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Convex Lens

  1. Feb 27, 2013 #1
    I was just wondering if a person wearing convex lenses looks at a light source...
    Will excess heat be generated in his eyes? As it is a converging lens..

  2. jcsd
  3. Feb 27, 2013 #2


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    If you are talking about corrective lenses (glasses) then the effective f number of the eye/glasses combination would be reduced by a small fraction when the correction is +Dioptres. This would increase the brightness of the image on the retina slightly and also the 'heat' falling on the retina. Is that what you mean?
    Perhaps you could explain, a bit more fully, what you mean by your question.
  4. Feb 28, 2013 #3
    Yes! That is what I meant!
    Could you please elaborate on that?
    Also, the colours appear a little darker through lenses, what does that happen?
    ( Wearing glasses for the first time, thus having weird doubts :P )
  5. Feb 28, 2013 #4
    The extra heat you feel is probably because you have something covering your face, and not from the optics themselves.

    The lenses reflect some fraction of the light, depending on the material, presence or absence antireflective coating and on the angle. That will reduce a small percentage of the light, which could darken the colors a bit. Also, the colors will separate a little, in an effect called chromatic aberration. The magnitude of this latter effect depends on the lens material, and I would steer clear of polycarbonate, which has a particularly poor Abbe number.
  6. Feb 28, 2013 #5


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    Try Varifocals next time, if you want some real doubts about the whole Universe. Woooeee!

    But the lens question. Are you familiar with the way camera lens aperture is specified? The f number is the ratio of the focal length to the aperture. Lenses with different focal lengths but with the same aperture number will expose the sensor to the same brightness of image so it's a convenient way to get the same exposure with two different lenses.
    When you put a convex corrective lens in front of your eye, you are shortening the overall focal length and your pupil defines the aperture - so the f number will have increased (but only by a very small amount and I'm surprised you could notice it). At the same time, it magnifies the image a tiny bit. You will have noticed this, no doubt. When people wear convex lenses (reading glasses, particularly) their eyes look a bit bigger - and more attractive in many cases.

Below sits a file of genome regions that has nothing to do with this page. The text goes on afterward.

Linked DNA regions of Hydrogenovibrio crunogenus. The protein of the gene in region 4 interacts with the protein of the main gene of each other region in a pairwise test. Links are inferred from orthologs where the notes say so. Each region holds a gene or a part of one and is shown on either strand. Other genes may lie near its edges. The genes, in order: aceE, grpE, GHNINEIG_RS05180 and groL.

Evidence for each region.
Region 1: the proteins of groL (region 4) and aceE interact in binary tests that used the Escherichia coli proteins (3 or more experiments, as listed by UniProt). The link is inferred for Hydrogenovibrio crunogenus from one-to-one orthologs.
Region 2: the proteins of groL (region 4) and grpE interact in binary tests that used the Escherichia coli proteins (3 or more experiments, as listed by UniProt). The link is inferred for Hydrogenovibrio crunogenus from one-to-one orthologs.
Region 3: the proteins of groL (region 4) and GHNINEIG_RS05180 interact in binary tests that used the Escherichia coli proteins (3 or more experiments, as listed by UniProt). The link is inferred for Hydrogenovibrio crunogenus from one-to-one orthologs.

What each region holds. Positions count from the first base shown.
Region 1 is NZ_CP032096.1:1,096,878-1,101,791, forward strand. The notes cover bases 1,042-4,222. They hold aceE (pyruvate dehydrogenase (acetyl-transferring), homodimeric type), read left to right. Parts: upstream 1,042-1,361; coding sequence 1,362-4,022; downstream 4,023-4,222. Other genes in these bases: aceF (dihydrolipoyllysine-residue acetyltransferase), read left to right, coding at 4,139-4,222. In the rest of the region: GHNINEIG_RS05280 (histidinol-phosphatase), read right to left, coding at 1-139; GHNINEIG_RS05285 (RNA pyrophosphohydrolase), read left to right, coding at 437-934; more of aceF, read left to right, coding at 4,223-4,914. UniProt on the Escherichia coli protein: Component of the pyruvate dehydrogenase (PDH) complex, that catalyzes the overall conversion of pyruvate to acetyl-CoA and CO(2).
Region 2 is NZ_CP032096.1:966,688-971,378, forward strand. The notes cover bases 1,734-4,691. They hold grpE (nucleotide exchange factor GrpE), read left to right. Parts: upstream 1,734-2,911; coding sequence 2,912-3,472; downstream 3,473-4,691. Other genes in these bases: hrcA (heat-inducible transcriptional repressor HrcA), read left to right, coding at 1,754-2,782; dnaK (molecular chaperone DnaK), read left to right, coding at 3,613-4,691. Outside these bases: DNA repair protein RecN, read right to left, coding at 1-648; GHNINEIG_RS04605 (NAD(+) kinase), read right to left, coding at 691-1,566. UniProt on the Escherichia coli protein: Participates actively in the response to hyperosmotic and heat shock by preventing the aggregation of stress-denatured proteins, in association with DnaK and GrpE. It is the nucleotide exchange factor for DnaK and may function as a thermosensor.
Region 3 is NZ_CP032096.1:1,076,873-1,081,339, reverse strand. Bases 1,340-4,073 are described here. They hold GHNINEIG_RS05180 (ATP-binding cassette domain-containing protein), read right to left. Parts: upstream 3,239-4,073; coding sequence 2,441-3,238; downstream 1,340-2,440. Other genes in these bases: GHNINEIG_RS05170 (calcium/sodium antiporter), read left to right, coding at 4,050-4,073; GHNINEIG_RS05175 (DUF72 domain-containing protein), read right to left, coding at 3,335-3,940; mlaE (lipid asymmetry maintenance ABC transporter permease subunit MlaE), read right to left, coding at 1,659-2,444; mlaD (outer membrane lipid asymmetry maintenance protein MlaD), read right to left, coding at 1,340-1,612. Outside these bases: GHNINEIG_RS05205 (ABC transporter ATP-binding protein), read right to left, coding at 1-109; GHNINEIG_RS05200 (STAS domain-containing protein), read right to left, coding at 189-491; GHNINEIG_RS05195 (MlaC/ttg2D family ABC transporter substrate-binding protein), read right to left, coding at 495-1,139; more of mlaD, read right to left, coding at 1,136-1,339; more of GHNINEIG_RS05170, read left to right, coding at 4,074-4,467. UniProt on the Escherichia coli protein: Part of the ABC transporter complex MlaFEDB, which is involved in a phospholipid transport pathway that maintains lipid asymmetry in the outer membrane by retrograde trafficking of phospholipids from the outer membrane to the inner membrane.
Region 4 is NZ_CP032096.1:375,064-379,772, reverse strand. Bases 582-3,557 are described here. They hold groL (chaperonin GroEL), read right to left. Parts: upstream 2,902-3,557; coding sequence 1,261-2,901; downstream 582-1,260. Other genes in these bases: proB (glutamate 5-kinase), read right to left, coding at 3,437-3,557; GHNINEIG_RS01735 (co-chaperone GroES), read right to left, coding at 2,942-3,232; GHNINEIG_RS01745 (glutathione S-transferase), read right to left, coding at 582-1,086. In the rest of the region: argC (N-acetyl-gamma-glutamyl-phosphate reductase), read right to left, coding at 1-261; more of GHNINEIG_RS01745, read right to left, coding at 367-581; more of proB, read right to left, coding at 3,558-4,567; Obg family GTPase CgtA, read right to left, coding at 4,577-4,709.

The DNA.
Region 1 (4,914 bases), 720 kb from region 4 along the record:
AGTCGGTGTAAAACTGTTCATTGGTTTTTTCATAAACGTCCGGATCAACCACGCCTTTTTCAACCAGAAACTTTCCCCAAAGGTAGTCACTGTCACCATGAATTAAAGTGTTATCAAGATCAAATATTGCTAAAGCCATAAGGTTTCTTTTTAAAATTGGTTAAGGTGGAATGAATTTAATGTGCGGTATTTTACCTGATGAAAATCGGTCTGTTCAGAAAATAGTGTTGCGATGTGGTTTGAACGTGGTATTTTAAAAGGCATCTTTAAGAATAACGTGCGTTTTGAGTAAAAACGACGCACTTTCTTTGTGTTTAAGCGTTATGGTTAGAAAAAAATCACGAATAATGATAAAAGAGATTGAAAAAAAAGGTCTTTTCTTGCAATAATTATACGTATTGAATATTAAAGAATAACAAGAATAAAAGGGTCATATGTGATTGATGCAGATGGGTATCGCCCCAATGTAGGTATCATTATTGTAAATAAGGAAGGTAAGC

Corrective glasses will have a focal length in the region of 1m (+ or -. depending on the prescription) so there will be no significant 'focussing' (as with a burning glass) at a spacing of 1cm or less.
    I have no explanation for your subjective colour effects. Dirt and scratches will usually 'lighten' the colours due to flare (light from all over the image gets spread out and tends to dilute the colour purity). The only thing I can suggest is that you may have some coating in the lens that is 'warm' filtering the light a bit. I guess, if the image is looking much sharper than you have been used to, the sharpness may be making the colours look more vivid because the contrast at edges is greater than without.
    If you have a simple photo editing program on your computer, you could see the effect on colours when you 'soften' a colourful image, which could reproduce the effect you are getting with and without your new glasses.
  7. Feb 28, 2013 #6


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    I speak from experience here and it is usually the other way round. Normally, when you are wearing glasses, the IR absorption of the glass actually decreases your sensitivity to radiant heat. When you take them off, a radiant source 'feels' warmer.
  8. Feb 28, 2013 #7


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    What is your prescription? If you don't have that, do you know what your vision was tested as?
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